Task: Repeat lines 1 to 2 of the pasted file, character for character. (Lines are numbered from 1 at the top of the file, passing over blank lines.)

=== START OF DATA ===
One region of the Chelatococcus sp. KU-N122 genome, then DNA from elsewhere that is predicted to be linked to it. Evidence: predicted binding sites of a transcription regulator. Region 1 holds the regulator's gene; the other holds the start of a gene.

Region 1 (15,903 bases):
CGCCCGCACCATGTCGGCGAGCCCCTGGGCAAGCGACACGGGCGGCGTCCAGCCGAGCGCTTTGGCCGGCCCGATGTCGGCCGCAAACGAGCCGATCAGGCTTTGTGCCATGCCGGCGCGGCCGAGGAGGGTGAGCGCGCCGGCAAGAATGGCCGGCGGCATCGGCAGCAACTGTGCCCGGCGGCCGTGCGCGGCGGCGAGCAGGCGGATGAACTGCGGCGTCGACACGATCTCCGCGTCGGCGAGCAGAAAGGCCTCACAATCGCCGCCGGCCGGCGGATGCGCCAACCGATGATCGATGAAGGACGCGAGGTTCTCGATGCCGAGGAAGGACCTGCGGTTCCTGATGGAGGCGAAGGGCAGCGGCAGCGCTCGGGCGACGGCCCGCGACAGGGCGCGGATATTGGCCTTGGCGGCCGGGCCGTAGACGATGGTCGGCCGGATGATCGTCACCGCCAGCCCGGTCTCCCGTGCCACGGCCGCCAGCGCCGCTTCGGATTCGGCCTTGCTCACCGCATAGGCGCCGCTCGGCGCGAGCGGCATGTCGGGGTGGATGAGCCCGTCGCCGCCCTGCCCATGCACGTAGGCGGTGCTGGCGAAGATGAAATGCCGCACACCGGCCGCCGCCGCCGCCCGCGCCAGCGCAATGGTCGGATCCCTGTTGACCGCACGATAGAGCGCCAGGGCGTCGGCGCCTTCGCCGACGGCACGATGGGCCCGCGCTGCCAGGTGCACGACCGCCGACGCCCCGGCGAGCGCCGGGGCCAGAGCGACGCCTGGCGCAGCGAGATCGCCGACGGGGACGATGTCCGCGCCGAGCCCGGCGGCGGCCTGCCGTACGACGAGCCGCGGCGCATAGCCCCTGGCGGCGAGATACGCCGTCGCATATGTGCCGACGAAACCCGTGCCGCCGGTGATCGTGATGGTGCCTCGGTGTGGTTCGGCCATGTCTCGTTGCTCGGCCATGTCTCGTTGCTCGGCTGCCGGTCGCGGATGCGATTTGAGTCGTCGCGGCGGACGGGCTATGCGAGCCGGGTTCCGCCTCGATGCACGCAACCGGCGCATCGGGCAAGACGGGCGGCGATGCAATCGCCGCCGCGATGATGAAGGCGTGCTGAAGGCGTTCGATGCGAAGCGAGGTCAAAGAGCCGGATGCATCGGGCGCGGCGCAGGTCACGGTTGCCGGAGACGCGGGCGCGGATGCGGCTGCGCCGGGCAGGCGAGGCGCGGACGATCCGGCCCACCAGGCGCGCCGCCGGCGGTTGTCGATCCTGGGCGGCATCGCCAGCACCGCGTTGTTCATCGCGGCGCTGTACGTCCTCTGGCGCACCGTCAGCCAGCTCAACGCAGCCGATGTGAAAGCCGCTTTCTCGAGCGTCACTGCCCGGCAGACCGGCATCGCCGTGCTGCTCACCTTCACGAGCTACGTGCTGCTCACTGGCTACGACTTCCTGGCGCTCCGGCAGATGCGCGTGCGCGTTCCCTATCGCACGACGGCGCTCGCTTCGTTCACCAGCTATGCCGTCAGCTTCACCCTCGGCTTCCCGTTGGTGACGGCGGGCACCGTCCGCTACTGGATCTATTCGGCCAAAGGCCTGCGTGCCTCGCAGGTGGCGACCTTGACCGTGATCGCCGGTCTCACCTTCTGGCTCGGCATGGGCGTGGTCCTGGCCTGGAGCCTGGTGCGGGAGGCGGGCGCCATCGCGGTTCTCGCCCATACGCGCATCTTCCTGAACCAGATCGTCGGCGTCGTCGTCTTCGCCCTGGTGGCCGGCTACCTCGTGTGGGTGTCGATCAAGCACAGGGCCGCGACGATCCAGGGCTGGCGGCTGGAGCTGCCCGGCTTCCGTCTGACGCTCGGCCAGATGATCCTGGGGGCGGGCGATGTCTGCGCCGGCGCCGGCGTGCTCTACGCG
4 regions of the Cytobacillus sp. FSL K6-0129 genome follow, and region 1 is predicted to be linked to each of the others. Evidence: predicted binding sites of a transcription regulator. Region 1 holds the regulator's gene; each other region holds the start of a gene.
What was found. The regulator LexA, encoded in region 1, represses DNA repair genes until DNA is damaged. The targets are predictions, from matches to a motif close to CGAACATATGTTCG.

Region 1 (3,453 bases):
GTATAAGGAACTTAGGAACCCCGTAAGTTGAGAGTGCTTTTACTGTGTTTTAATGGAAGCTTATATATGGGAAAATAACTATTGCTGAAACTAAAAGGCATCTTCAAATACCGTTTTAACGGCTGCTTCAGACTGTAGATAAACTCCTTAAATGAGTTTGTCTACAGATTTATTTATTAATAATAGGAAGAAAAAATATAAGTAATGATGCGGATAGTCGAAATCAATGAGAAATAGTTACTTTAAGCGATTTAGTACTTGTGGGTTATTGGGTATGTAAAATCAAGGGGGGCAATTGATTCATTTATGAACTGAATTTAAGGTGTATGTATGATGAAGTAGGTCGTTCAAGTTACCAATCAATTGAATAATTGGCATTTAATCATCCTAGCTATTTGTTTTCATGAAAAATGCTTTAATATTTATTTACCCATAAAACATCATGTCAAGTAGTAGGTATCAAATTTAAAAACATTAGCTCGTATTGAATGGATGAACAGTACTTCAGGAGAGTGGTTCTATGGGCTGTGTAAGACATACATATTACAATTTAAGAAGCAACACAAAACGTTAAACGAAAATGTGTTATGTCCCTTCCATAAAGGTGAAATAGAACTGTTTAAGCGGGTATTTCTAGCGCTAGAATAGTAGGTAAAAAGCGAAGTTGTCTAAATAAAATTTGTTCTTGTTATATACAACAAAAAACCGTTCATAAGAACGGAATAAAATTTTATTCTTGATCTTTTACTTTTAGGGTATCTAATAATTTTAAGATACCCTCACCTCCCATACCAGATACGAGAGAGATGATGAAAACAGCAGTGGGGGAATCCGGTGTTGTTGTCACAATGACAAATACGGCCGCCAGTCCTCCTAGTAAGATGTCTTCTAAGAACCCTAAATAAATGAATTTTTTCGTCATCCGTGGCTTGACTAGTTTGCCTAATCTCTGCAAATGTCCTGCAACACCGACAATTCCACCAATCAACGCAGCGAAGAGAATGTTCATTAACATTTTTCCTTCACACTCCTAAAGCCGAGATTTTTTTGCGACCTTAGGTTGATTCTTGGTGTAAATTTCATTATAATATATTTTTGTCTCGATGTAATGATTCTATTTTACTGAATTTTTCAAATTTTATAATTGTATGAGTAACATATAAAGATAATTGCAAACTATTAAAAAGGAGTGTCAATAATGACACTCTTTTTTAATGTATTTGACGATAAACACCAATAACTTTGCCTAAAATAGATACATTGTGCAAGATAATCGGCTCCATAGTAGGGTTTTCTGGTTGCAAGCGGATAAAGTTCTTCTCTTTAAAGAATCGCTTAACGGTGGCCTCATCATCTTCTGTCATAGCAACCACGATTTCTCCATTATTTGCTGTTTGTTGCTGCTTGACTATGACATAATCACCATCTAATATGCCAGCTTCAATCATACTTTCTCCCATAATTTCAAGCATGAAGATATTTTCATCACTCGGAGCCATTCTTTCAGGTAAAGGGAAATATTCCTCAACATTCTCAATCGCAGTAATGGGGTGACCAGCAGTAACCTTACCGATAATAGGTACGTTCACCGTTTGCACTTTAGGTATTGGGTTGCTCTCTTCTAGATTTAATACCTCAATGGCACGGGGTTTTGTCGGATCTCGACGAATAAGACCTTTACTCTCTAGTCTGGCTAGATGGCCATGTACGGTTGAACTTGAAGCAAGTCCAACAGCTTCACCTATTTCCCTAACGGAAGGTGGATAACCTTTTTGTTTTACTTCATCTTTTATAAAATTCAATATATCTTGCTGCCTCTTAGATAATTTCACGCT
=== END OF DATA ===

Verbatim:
One region of the Chelatococcus sp. KU-N122 genome, then DNA from elsewhere that is predicted to be linked to it. Evidence: predicted binding sites of a transcription regulator. Region 1 holds the regulator's gene; the other holds the start of a gene.

Region 1 (15,903 bases):